What The End Of My Friend's Marriage Made Me Realize About My Own

by Clint Edwards
Originally Published: 
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I was having tacos with an old student of mine who was about to finish a Ph.D. He got married just before starting graduate school, and had a son shortly after. “It’s had its ups and downs,” he said. “My wife has been really supportive.”

Then he told me how difficult the previous year had been with him finishing his dissertation and attending job interviews and conferences in different states. All the research and hours and hours in the library. How he’d pulled more all nighters as a student than he ever has as a parent. He now had a job lined up, and was excited to settle down.

He paused for a moment, and I told him about a friend of mine from college who had recently gotten divorced. I told him how I’d known her for about eight years. During the early years of my marriage, I went to Mandy for advice. She already had two children when we met and had been married for about five years. We were both older-than-average students, heading back to school and sharing many of the same struggles, only she was just a little bit ahead of me. Her advice was always right on. She helped me understand what my wife, Mel, was going through after the birth of our first son, and she helped me understand that so much of what I was struggling with (the long nights with a new child, the sleep-deprived arguments between Mel and me) was normal.

When she told me she was getting divorced, I was shocked. There is something really frightening about finding out a marriage you admired didn’t last. And naturally, after college, I kept up with Mandy like many people do, via social media, but from my vantage point, everything seemed normal and healthy in her marriage. I saw photos of her and her husband on trips, enjoying shared hobbies, and playing with their children. She never mentioned any marital strife when we chatted online. Everything was surface level, and so I made the assumption that her marriage was still functioning like it always had. But I was wrong, and the fact that I couldn’t see it made me worry that I might not be able to see it in my own marriage.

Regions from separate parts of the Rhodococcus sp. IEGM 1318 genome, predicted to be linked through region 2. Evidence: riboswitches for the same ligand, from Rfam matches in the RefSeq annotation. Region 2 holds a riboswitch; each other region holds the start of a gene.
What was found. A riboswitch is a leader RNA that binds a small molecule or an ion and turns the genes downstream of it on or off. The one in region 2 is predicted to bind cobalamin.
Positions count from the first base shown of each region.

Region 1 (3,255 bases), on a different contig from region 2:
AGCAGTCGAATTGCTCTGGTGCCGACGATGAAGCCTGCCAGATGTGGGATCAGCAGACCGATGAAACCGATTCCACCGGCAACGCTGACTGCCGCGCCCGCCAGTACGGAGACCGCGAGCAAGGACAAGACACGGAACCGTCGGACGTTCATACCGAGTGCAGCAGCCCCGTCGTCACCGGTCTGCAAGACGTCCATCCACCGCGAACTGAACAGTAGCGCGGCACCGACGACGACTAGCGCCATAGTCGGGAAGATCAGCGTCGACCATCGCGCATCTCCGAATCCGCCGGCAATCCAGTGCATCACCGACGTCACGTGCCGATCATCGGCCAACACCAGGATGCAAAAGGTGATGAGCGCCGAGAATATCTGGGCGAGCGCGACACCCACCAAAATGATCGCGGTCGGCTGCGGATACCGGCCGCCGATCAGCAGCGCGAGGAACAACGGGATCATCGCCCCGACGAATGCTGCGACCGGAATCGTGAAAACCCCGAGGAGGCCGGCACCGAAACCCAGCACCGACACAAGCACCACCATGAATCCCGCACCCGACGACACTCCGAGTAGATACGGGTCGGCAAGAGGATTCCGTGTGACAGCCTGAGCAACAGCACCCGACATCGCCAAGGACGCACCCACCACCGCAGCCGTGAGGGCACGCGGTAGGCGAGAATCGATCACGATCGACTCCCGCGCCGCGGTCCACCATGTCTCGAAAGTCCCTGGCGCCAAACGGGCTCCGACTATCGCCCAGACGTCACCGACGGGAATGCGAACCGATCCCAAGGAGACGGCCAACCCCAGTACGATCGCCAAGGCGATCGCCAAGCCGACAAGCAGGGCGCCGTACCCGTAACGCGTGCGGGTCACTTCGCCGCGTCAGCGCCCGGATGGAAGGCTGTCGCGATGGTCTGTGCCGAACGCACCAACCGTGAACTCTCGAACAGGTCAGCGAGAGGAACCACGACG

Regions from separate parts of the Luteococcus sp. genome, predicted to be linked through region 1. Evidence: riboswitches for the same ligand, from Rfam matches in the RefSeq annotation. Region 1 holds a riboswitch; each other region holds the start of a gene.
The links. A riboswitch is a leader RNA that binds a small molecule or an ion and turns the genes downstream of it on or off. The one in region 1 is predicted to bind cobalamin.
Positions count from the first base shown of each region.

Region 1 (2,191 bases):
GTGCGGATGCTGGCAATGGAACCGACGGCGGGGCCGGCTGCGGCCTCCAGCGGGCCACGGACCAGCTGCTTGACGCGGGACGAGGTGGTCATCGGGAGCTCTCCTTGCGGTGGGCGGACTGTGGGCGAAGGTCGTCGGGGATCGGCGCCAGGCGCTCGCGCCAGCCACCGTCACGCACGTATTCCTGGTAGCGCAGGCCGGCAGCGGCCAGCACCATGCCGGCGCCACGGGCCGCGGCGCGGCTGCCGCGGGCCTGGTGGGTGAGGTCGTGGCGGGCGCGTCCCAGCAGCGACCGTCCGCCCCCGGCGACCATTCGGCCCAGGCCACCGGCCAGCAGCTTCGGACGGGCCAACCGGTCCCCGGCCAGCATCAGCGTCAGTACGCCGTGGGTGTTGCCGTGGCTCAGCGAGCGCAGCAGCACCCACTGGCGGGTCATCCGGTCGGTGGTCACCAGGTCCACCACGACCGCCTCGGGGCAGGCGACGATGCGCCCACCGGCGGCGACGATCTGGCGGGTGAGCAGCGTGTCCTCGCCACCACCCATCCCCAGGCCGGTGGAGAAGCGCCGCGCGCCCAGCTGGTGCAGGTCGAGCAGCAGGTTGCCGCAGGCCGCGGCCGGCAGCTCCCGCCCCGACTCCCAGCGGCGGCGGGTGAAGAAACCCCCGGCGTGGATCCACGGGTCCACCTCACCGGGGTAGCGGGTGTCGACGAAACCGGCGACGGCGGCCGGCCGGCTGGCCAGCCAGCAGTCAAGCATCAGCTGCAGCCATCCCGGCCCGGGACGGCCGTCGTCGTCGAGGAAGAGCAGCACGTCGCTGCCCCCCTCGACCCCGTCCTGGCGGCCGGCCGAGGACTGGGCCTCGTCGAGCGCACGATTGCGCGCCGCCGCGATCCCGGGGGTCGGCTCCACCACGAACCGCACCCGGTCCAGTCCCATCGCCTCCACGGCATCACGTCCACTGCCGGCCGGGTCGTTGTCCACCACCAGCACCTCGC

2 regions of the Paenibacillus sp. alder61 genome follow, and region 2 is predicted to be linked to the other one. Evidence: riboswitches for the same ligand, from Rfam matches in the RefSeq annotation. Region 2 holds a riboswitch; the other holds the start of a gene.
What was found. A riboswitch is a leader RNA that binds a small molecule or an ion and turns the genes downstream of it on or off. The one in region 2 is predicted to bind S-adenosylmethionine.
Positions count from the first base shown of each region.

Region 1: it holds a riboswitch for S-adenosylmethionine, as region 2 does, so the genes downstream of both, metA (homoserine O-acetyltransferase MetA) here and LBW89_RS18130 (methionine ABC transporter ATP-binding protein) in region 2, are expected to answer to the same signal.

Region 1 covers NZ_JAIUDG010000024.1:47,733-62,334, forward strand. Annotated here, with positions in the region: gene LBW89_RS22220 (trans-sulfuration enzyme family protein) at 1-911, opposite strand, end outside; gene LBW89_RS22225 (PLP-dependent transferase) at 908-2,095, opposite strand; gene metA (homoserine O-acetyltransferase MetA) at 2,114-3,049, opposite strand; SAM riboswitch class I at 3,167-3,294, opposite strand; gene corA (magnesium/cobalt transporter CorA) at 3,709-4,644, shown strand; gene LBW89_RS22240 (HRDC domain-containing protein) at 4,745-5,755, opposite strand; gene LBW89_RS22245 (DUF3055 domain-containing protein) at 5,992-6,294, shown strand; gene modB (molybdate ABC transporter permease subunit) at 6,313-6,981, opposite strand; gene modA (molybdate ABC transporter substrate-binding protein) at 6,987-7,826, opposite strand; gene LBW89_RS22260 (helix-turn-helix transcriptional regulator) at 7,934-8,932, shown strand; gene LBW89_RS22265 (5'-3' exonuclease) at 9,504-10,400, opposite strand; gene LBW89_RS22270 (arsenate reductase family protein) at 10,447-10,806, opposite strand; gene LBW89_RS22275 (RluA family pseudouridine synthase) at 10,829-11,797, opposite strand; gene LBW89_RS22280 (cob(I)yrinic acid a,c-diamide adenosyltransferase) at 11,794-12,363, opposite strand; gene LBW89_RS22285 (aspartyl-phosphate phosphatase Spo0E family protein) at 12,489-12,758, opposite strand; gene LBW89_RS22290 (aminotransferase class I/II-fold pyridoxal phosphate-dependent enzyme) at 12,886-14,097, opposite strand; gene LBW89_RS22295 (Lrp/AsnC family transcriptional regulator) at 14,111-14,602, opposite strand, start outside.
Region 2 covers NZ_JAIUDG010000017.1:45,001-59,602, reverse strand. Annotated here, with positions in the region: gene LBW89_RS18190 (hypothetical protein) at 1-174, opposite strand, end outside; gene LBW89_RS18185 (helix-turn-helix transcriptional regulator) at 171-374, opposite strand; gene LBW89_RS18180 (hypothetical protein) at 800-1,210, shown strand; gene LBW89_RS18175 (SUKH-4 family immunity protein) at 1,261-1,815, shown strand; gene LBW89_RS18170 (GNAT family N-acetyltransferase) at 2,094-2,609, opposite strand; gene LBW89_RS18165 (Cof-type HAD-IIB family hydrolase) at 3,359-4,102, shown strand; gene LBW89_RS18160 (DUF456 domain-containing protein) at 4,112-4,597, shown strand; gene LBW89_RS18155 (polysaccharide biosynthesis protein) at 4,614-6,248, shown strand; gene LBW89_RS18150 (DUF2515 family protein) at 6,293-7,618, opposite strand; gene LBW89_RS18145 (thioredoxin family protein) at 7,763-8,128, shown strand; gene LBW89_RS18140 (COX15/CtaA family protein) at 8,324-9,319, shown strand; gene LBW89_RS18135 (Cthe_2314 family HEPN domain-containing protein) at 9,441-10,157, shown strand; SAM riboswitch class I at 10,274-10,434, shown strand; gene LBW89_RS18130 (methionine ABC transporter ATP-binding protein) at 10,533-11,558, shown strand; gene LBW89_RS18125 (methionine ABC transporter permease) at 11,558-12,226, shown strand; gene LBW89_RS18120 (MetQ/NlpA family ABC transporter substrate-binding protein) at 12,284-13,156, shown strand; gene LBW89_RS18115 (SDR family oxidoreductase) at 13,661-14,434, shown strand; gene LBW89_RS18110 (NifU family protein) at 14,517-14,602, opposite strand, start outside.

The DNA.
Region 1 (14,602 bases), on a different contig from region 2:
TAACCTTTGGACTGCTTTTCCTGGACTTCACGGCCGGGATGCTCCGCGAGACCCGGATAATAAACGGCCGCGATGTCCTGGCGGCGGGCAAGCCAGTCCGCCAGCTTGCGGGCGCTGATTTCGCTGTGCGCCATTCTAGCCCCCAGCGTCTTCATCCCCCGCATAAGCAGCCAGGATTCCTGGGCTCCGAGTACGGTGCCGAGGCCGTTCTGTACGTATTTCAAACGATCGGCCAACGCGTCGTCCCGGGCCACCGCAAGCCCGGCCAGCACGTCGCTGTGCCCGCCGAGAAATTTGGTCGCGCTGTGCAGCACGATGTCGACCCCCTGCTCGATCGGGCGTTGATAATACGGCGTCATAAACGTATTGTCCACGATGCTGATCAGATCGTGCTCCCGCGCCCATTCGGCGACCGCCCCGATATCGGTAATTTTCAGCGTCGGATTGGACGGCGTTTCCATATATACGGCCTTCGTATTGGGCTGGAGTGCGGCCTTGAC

When I asked her what happened, she told me they had gotten married while Mike was in college. They spent years getting him through school, sacrificing for his education, and once it was all said and done, they seemed to be stuck in a pattern of working toward his dreams while her dreams were never discussed. And once she started working toward what she wanted, they started fighting because he felt she was asking for too much.

“Her story hit me pretty hard,” I told my former student. “I was in my last year of graduate school at the time, and I told Mel that since things were wrapping down for me, I now wanted to focus on her dreams next. Shortly afterwards she went back to school to finish her undergrad degree.”

I think this happens a lot. It takes so much to get two people established, and rarely can both partners get established at the same time, especially when a couple has kids. I hear so many stories of one partner quitting school to care for children so the other can finish a degree. Or one person giving up a promotion, and cutting down to part time so the other can put in the extra hours needed to climb the corporate latter. During these decisions, it always seems like they are putting one person’s dreams on hold, and there is an IOU given for some later date. But all too often, people get stuck in one gear, and have a difficult time making the transition to focusing on what the other person wanted before they took a back seat.

We were close to being done with our food when I asked, “Can I give you some advice?”

“Sure,” he said.

“What did your wife want to be when you two met?” I asked.

He thought for a moment. Then he said, “A nurse.”

“Do you think she still wants to be a nurse?”

He shrugged and said, “I don’t know. I haven’t asked.”

He crumpled his taco wrapper into a ball.

“Sometimes when two people are focused on getting one person established,” I said, “The other person’s dreams get put to the side. Sometimes what they want gets completely forgotten about. It sounds like you’re close to getting settled. Now might be a good time to focus on her dreams. I’ll bet she’d appreciate that.”

He smiled. Then he nodded and said, “I like that idea.”

“Cool,” I said. “When you get home, how about you start by asking if she still wants to be a nurse.”

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